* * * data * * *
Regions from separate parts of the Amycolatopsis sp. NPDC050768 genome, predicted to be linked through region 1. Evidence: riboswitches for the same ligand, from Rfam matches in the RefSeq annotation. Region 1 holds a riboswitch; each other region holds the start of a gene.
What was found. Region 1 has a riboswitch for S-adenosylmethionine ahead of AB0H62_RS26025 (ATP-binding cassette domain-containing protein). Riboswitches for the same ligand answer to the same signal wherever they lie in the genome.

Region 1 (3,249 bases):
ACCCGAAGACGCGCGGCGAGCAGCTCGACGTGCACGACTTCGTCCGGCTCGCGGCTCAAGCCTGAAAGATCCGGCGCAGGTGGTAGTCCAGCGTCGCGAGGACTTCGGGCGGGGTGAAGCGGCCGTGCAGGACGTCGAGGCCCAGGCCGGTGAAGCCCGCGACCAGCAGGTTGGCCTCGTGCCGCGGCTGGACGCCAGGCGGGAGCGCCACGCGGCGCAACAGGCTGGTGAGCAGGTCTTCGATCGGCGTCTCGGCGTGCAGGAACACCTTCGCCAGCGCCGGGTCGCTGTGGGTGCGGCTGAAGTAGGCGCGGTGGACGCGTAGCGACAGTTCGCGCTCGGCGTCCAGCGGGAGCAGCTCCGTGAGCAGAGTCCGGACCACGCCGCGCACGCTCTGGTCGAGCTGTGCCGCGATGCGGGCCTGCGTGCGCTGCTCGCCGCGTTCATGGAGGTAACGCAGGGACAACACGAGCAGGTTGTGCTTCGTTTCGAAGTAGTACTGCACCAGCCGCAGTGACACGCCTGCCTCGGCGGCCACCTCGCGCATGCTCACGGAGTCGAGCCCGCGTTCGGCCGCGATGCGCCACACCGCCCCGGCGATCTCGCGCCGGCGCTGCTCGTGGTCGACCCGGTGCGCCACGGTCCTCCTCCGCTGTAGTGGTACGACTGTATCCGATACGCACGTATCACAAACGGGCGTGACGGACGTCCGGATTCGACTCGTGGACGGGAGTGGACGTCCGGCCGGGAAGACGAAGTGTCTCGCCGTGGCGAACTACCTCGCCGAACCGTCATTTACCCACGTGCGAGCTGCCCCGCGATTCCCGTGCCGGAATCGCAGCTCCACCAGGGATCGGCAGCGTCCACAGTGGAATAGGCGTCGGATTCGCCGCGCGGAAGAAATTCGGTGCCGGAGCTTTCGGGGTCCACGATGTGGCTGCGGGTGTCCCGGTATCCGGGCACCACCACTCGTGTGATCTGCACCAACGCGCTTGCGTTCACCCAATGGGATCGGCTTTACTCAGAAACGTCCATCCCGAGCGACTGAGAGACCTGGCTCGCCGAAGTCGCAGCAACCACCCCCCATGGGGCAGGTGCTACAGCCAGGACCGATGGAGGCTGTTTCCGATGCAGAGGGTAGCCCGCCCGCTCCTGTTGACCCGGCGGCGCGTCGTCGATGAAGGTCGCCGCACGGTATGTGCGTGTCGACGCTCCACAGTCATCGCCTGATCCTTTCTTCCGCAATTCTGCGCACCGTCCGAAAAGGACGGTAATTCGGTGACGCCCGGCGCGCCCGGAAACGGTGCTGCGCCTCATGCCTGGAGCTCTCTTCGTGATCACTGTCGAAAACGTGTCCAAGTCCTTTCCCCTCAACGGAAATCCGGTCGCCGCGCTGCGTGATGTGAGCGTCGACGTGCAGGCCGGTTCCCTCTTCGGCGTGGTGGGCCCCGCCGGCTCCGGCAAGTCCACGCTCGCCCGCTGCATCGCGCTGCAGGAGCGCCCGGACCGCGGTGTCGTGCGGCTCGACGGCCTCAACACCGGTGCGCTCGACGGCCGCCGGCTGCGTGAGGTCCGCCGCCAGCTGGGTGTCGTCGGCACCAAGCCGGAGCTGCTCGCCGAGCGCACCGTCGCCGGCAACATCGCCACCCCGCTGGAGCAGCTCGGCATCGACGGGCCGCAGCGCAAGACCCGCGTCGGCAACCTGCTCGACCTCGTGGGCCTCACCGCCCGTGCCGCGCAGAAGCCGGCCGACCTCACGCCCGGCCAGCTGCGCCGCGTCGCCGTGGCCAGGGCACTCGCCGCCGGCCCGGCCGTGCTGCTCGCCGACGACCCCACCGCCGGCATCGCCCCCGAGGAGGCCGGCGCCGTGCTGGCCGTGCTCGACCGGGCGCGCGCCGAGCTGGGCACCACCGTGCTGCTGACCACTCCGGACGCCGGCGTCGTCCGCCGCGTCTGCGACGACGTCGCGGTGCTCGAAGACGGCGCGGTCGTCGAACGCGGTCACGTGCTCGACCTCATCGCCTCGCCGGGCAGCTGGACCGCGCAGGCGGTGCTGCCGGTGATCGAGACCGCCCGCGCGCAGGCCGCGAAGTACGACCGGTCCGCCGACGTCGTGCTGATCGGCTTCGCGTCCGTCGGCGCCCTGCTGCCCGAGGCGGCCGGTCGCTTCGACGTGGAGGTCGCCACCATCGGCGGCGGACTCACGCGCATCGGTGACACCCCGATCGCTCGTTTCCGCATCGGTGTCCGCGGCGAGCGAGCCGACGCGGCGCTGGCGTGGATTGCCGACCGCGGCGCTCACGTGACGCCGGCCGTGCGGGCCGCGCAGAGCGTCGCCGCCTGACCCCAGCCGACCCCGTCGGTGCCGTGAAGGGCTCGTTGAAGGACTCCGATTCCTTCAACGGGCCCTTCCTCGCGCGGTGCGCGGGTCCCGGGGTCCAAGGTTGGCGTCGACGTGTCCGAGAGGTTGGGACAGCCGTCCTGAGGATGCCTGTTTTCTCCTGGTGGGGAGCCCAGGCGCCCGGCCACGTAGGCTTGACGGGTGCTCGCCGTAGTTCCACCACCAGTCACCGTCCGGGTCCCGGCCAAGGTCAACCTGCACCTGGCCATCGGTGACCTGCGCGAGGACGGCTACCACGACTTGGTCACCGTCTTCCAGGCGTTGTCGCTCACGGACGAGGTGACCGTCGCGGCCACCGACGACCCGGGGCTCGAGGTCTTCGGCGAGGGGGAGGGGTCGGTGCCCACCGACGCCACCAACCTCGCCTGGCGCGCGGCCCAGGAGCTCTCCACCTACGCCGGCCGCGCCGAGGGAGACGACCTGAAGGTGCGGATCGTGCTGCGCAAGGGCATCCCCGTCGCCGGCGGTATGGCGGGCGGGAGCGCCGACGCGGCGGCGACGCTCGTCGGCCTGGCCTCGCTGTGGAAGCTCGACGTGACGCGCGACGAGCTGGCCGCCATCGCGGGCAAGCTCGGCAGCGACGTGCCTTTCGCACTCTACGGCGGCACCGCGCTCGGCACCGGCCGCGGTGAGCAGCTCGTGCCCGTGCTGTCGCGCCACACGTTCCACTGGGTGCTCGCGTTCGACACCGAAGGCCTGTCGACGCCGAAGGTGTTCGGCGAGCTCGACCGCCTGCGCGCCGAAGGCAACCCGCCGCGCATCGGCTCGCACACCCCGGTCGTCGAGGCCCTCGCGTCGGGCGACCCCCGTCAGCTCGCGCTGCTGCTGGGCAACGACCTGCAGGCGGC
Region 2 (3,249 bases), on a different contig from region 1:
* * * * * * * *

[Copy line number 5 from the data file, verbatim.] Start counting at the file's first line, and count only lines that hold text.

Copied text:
Region 2 (3,249 bases), on a different contig from region 1: